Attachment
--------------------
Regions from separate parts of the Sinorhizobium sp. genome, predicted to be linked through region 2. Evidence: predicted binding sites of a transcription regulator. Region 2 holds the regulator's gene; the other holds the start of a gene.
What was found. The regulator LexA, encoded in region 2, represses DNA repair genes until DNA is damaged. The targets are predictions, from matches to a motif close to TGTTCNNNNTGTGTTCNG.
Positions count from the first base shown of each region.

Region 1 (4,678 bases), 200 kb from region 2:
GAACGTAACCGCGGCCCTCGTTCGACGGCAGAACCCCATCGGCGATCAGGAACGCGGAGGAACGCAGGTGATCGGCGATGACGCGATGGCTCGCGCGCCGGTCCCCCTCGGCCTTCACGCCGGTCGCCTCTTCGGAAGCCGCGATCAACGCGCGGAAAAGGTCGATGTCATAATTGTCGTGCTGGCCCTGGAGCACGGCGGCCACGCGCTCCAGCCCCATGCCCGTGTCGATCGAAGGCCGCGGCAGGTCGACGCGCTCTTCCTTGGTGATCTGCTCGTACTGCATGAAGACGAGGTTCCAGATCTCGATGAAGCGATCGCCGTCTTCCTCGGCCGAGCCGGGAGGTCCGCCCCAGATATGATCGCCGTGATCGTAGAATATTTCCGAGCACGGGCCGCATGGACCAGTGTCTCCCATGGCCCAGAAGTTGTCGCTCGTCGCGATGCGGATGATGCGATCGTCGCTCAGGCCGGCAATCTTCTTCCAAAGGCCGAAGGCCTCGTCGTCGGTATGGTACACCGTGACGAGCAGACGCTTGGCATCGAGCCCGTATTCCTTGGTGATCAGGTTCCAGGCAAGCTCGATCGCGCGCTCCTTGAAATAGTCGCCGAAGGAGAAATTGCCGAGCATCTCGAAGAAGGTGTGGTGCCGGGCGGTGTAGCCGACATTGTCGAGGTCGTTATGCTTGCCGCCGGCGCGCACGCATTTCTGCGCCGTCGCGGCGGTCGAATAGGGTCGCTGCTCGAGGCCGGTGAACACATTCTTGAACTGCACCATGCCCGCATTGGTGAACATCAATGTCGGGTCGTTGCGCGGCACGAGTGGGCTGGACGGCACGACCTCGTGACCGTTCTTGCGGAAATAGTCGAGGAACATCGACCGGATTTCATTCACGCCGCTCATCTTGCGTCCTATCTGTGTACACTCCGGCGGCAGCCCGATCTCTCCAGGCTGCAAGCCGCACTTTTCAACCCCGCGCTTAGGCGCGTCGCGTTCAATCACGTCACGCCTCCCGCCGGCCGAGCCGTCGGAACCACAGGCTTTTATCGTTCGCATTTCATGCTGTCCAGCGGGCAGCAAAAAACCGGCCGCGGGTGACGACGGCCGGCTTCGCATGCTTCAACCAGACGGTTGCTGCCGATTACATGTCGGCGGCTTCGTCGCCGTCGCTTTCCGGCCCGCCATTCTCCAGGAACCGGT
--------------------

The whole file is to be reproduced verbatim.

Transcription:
Regions from separate parts of the Sinorhizobium sp. genome, predicted to be linked through region 2. Evidence: predicted binding sites of a transcription regulator. Region 2 holds the regulator's gene; the other holds the start of a gene.
What was found. The regulator LexA, encoded in region 2, represses DNA repair genes until DNA is damaged. The targets are predictions, from matches to a motif close to TGTTCNNNNTGTGTTCNG.
Positions count from the first base shown of each region.

Region 1 (4,678 bases), 200 kb from region 2:
GAACGTAACCGCGGCCCTCGTTCGACGGCAGAACCCCATCGGCGATCAGGAACGCGGAGGAACGCAGGTGATCGGCGATGACGCGATGGCTCGCGCGCCGGTCCCCCTCGGCCTTCACGCCGGTCGCCTCTTCGGAAGCCGCGATCAACGCGCGGAAAAGGTCGATGTCATAATTGTCGTGCTGGCCCTGGAGCACGGCGGCCACGCGCTCCAGCCCCATGCCCGTGTCGATCGAAGGCCGCGGCAGGTCGACGCGCTCTTCCTTGGTGATCTGCTCGTACTGCATGAAGACGAGGTTCCAGATCTCGATGAAGCGATCGCCGTCTTCCTCGGCCGAGCCGGGAGGTCCGCCCCAGATATGATCGCCGTGATCGTAGAATATTTCCGAGCACGGGCCGCATGGACCAGTGTCTCCCATGGCCCAGAAGTTGTCGCTCGTCGCGATGCGGATGATGCGATCGTCGCTCAGGCCGGCAATCTTCTTCCAAAGGCCGAAGGCCTCGTCGTCGGTATGGTACACCGTGACGAGCAGACGCTTGGCATCGAGCCCGTATTCCTTGGTGATCAGGTTCCAGGCAAGCTCGATCGCGCGCTCCTTGAAATAGTCGCCGAAGGAGAAATTGCCGAGCATCTCGAAGAAGGTGTGGTGCCGGGCGGTGTAGCCGACATTGTCGAGGTCGTTATGCTTGCCGCCGGCGCGCACGCATTTCTGCGCCGTCGCGGCGGTCGAATAGGGTCGCTGCTCGAGGCCGGTGAACACATTCTTGAACTGCACCATGCCCGCATTGGTGAACATCAATGTCGGGTCGTTGCGCGGCACGAGTGGGCTGGACGGCACGACCTCGTGACCGTTCTTGCGGAAATAGTCGAGGAACATCGACCGGATTTCATTCACGCCGCTCATCTTGCGTCCTATCTGTGTACACTCCGGCGGCAGCCCGATCTCTCCAGGCTGCAAGCCGCACTTTTCAACCCCGCGCTTAGGCGCGTCGCGTTCAATCACGTCACGCCTCCCGCCGGCCGAGCCGTCGGAACCACAGGCTTTTATCGTTCGCATTTCATGCTGTCCAGCGGGCAGCAAAAAACCGGCCGCGGGTGACGACGGCCGGCTTCGCATGCTTCAACCAGACGGTTGCTGCCGATTACATGTCGGCGGCTTCGTCGCCGTCGCTTTCCGGCCCGCCATTCTCCAGGAACCGGT